It is important to note that the ANSI 92 syntax ultimately ends up being more powerful than both the original where syntax, and most of the proprietary variations that venders had developed. This power is not evident in these simple examples, but when you want to pursue more esoteric purposes, the new syntax proves its worth. Therefore, it makes sense to use the join syntax (ANSI 92) style, whenever possible, since it lays the foundations for doing some very fancy and useful types of selects and updates.

The final question one might have on this issue would be whether the where clause or the inner join produces faster code. It my opinion, I don't see why it should make any difference which syntax you use when doing an inner join like the one I show here. They are just two ways of doing the same thing, one the old fashioned way, the other the ANSI 92 way. However, it is possible that one syntax would be faster than the other on some databases; the only way to know for sure would be to benchmark the query. But in theory, and hopefully in practice, they should be two ways of doing the same thing. Our preference, however, should be for the ANSI 92 join since it is more flexible.

So now one of the boats that has been sailing around in the SQL fog bank inside my brain has come into focus. This takes me one step closer to being able to write in what I hope is an intelligible fashion about subqueries. That subject would, of course, be a separate topic, and so I will write about it on a later date. An examination of inner and outer joins would also be useful. I'll close by giving you a single listing for my simple first example, in case you want to cut and paste into your database. I've tested the code on MSSQL 2000 and InterBase 7.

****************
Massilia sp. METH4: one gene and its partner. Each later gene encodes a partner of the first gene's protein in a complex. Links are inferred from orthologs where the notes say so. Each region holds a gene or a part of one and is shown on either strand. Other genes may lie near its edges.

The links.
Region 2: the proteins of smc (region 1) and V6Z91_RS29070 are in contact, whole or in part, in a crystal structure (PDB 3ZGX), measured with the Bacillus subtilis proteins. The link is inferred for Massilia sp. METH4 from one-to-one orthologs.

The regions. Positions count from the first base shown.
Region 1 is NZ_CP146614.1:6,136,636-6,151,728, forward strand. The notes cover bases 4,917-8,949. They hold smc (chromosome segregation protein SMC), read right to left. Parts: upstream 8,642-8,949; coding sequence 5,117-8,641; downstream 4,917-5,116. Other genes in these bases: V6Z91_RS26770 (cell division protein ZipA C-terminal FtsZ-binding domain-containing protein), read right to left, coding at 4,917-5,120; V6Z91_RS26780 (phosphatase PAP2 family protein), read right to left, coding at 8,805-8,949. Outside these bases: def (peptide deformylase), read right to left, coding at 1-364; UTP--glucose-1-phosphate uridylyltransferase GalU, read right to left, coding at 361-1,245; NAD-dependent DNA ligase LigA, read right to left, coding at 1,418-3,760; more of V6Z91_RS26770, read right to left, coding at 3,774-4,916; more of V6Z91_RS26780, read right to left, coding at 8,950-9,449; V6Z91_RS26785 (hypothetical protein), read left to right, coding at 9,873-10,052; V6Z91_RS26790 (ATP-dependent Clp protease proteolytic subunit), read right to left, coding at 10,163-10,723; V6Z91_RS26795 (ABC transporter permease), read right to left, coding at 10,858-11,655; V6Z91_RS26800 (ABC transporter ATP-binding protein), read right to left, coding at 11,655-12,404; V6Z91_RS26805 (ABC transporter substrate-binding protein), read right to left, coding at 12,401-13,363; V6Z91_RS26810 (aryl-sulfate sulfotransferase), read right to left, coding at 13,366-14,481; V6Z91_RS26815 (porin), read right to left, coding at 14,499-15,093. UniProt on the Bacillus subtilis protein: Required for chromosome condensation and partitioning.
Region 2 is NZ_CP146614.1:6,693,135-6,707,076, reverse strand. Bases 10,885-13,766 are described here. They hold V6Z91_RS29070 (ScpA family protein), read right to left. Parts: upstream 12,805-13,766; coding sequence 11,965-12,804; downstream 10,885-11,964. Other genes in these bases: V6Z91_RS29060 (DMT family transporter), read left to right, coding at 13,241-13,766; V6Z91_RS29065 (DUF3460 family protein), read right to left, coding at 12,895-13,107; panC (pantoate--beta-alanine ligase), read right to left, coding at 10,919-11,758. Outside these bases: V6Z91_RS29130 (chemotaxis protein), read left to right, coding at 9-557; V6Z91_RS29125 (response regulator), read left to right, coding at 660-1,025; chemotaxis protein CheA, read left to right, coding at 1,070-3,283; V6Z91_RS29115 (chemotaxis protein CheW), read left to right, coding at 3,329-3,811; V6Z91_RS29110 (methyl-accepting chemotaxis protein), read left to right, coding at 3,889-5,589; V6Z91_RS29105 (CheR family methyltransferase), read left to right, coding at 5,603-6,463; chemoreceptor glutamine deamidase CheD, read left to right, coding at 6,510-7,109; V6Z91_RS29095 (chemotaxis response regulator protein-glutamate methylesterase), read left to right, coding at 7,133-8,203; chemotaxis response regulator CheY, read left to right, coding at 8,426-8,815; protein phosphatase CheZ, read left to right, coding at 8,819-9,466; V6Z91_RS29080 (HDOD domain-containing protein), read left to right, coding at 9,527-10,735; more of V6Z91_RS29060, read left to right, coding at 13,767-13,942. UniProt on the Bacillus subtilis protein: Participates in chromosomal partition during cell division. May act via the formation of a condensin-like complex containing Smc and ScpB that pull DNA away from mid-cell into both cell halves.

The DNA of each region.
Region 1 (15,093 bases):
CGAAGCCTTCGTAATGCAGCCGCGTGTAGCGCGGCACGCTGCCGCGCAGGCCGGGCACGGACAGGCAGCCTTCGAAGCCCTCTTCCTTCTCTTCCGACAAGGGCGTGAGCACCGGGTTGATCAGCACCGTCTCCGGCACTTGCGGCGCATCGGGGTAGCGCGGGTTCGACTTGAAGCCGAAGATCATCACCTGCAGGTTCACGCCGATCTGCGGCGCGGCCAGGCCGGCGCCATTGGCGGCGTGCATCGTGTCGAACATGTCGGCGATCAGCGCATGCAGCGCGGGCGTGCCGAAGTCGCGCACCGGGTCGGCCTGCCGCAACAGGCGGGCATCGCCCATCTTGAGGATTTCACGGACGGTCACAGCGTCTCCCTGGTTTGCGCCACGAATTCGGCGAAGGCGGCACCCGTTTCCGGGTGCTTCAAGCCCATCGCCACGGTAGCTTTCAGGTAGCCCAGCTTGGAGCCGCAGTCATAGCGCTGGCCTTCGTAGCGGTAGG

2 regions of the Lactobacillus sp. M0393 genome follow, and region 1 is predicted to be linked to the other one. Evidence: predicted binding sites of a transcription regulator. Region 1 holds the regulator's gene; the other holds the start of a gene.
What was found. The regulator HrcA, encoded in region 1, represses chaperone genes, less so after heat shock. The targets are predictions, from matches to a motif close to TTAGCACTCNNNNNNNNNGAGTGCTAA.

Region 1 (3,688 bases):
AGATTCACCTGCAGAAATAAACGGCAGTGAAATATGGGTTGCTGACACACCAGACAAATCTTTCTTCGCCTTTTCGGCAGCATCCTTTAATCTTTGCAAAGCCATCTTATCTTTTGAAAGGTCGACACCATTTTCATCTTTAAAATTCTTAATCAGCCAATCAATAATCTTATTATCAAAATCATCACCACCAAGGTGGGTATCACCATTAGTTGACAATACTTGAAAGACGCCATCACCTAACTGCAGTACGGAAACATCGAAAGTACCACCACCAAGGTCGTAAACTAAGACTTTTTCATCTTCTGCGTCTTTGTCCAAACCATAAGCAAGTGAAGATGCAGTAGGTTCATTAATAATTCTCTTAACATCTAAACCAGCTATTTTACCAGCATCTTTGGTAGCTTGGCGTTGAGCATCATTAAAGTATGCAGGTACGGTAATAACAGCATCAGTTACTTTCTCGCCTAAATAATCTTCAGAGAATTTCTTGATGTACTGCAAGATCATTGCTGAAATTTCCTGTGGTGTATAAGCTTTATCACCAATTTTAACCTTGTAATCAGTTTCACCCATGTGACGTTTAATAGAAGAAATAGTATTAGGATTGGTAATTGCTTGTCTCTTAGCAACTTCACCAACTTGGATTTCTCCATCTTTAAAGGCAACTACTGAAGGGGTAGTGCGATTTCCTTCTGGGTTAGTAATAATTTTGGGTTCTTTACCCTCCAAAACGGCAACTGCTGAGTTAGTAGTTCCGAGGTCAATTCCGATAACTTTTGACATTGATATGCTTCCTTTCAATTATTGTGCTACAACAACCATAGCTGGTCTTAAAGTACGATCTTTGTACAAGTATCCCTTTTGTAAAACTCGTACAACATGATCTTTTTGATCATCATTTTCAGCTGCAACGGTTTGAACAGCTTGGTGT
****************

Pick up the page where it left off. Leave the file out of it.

/* Create a table called Cities */
create table Cities
(
CityKey int not null,
City varchar(50),
primary key (CityKey)
)

/* Insert data into Cities and show the table */
insert into Cities Values(1, 'San Francisco');
insert into Cities Values(2, 'Portland');
insert into Cities Values(3, 'Boise');
select * from Cities;

/* Create a table called Names */
create table ShortNames
(
NamesKey int not null,
FirstName varchar(50),
CityKey int,
primary key (NamesKey),
foreign key (CityKey) references Cities(CityKey)
)

/* Insert records into Names, and show the records */
insert into ShortNames Values (1, 'Sue', 1);
insert into ShortNames Values (2, 'Lucy', 2);
insert into ShortNames Values (3, 'Jeff', 2);
select * from ShortNames;

select FirstName, City
from ShortNames, Cities
where ShortNames.CityKey = Cities.CityKey

select FirstName, City
from ShortNames inner join Cities
on ShortNames.CityKey = Cities.CityKey

drop table ShortNames;
drop table Cities;